Silent Clarion by Matthew Graybosch

Silent Clarion by Matthew GrayboschCombining full-on metal, metaphysical AI’s, and survival horror, Graybosch creates science-fiction that is both emotionally and intellectually satisfying.

This review is based on an advanced copy of the entire novel, rather than the serialisation. While every attempt has been made to minimise transcendence of physical knowledge, parts of the review might trigger an n-dimensional vector transform, producing the neurological phenomena commonly called a spoiler.

Set seventeen years before the events of Without Bloodshed, this novel focuses on Naomi Bradleigh. Naomi works as an Adversary, the half-assassin half-investigator troubleshooters who protect post-collapse society from the corruptions of the past. Feeling if not yet breaking under the stress of her vocation, she takes some time off to unwind. However, a fragment of conversation about mysterious events in Clarion, USA, overheard by accident, niggles at her until her leave becomes a working holiday.

Graybosch creates an interesting world of light-handed and benevolent totalitarian rule against the background of a world that has rebuilt itself after a global collapse. This allows Artificial Intelligences and cutting-edge technology to sit comfortably next to ubiquitous mêlée combat and secrets hidden in the backwoods.

In addition to skilfully reframing both high-tech and post-apocalyptic science-fiction, Graybosch includes an equally engaging metaphysical background. While the currently powerful religions of the modern world still exist they are legally matters of personal belief not exceptions to the common rule, and the calendrical faith is a species of paganism. This permits interesting hints that events might have a more than scientific basis without needing to adopt the standard tribal rigidity of established religions.

Where the world-building might be more controversial is in the music. Many of Graybosch’s characters (as with the author) love music, particularly variations of rock and metal, so there are frequent mentions of, and conversations and internal dialogues about, bands and music. Depending on the reader’s preference this might either add a sense of the story having a soundtrack or distract from the story that they are interested in.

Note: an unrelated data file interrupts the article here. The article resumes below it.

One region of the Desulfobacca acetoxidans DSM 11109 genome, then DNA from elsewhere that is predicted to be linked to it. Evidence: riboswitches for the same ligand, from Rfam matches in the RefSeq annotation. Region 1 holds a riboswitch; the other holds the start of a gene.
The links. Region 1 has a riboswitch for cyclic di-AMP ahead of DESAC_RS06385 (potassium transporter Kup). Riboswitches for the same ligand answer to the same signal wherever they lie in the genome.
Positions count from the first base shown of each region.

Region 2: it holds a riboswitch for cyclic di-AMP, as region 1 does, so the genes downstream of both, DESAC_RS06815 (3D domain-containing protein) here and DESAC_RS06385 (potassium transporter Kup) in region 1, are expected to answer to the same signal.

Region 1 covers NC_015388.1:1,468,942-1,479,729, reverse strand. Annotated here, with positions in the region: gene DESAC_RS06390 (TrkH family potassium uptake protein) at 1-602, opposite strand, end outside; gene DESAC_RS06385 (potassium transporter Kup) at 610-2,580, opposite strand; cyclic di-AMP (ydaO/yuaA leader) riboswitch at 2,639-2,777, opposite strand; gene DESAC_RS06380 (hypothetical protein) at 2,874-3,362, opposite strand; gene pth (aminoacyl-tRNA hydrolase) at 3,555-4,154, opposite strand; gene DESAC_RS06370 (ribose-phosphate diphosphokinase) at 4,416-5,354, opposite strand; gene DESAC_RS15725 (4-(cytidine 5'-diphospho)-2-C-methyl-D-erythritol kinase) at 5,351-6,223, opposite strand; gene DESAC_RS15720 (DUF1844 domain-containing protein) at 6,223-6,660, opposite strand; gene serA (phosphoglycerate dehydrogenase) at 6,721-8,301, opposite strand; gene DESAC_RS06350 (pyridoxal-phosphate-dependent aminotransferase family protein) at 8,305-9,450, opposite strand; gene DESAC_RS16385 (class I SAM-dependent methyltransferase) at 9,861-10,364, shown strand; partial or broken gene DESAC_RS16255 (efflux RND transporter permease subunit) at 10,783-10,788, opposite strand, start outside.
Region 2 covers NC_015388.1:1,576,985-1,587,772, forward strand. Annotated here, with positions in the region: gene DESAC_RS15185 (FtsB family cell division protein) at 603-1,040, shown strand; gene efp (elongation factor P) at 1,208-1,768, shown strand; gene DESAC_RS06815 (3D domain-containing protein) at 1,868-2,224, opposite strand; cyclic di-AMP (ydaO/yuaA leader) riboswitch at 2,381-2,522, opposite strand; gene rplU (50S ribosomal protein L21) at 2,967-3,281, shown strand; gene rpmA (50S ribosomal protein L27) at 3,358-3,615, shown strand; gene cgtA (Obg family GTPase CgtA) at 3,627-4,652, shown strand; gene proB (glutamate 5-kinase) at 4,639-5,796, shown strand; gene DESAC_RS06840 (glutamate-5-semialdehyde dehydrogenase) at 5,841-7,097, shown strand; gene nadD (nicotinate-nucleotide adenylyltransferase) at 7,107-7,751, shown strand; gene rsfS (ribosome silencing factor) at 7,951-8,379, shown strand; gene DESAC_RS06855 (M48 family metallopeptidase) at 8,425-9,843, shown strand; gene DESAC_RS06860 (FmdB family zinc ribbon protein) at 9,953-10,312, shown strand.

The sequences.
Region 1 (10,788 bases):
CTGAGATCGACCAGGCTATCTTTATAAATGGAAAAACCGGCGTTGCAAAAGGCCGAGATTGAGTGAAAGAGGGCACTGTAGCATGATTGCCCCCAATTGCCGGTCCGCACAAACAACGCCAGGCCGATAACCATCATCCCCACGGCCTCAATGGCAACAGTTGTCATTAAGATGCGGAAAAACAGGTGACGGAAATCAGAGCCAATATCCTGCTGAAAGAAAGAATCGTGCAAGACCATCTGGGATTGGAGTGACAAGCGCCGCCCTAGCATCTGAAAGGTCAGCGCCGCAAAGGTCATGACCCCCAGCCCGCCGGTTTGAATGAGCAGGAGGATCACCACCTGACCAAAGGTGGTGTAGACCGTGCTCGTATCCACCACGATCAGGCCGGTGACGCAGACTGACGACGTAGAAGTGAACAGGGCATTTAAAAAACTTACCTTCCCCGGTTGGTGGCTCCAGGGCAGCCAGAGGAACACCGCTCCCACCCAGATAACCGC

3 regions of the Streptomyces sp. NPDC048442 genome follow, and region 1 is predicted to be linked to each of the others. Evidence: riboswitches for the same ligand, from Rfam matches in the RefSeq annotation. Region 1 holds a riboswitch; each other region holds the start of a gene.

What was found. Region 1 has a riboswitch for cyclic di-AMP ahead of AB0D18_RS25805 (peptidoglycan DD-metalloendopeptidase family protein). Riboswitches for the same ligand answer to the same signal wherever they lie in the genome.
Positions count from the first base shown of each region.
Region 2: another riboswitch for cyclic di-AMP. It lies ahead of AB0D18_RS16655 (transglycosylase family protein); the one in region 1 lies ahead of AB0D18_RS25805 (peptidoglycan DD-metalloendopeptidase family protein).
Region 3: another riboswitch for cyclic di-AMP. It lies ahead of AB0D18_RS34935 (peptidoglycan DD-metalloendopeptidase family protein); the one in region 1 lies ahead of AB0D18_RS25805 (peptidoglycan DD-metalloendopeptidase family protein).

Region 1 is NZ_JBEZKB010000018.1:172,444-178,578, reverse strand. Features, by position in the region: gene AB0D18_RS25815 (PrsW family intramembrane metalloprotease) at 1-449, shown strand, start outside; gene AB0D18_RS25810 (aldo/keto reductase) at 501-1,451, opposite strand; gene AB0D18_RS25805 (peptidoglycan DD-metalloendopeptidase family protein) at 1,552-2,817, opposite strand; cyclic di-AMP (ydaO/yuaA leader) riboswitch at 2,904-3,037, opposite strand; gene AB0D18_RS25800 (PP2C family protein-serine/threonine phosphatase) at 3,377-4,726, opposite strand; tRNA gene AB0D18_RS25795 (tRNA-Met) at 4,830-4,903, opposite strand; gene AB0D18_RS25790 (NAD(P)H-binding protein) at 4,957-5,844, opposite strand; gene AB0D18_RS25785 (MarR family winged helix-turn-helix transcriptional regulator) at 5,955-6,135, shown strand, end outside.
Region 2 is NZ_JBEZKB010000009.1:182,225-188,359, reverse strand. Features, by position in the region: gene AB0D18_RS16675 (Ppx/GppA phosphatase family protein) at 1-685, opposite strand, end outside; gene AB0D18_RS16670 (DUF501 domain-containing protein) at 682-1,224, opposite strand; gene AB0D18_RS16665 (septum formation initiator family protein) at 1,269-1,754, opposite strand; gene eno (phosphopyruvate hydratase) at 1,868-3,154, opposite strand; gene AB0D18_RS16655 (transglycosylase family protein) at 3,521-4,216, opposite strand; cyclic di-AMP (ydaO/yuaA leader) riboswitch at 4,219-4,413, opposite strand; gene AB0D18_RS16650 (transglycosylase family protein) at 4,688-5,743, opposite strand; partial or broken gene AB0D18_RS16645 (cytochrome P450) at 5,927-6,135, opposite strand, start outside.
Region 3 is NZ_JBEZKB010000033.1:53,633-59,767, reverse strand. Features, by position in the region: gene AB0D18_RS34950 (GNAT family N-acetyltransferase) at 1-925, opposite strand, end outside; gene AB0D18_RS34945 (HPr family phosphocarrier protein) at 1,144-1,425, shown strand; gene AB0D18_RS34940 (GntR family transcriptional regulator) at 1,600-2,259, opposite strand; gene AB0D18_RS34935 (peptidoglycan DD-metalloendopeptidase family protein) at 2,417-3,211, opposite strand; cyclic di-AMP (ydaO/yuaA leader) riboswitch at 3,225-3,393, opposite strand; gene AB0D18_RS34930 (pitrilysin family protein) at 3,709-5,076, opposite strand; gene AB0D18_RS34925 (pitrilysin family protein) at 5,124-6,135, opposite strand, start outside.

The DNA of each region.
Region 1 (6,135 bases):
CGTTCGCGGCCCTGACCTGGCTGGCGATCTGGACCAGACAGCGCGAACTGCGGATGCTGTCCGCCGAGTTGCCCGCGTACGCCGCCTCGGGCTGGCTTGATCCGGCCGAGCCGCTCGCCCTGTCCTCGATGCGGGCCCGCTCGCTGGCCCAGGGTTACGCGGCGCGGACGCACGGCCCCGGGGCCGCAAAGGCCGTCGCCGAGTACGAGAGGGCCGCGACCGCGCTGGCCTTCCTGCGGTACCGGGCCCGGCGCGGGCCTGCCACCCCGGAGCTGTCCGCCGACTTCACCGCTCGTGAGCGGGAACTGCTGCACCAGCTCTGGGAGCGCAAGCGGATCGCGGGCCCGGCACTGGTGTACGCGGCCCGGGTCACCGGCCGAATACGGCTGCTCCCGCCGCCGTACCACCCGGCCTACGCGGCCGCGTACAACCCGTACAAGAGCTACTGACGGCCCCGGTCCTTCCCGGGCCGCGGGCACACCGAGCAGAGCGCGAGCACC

In addition to the in-world music and obvious real-world references contained in chapter titles and such, Graybosch has also sprinkled the novel with names and descriptions taken from metal, rock, and other geek cultures. For the most part, these are smoothly integrated into the prose, both allowing the book to be read without knowledge of these things without feeling the story is stilted or confusing, and giving those readers who wish the opportunity to hunt for Easter eggs.

However, in one instance it might stretch credulity. One group of connected characters share names from a single novel without any indication they changed their names to match. As such – while it is not an impossible coincidence – it is noticeably more coincidental than the rest of the novel.

Naomi Bradleigh is both recognisable as and distinct from the character in Without Bloodshed. Having become an Adversary to fund her studies, her motivation is a mix of abstract belief in the idea of Adversaries and desire to fulfil her side of the contract, rather than any personal desire to kill evildoers. As such her major conflicts are not with whether she can solve issues, but whether and how she should.

This focus on moral competence rather than functional (a quality common in the portrayal of many of the characters), avoids the question of whether or not she is a “strong female lead” by moving straight to her being a complex protagonist who is female.

The supporting cast are similarly people who possess a set of qualities rather than people defined by one of them. So – although they are the cast you would expect in an action thriller with a metal soundtrack – they are not shallow.

There as also a few cameos from younger versions of the cast of Without Bloodshed. As with Naomi these are both recognisable and distinct, serving as a new perspective for readers who have read Without Bloodshed yet requiring no knowledge of that book to see them as complete characters.

Overall, I enjoyed this novel greatly. I recommend it to readers seeking fast-paced science-fiction.

I received a free copy from the author in exchange for a fair review.

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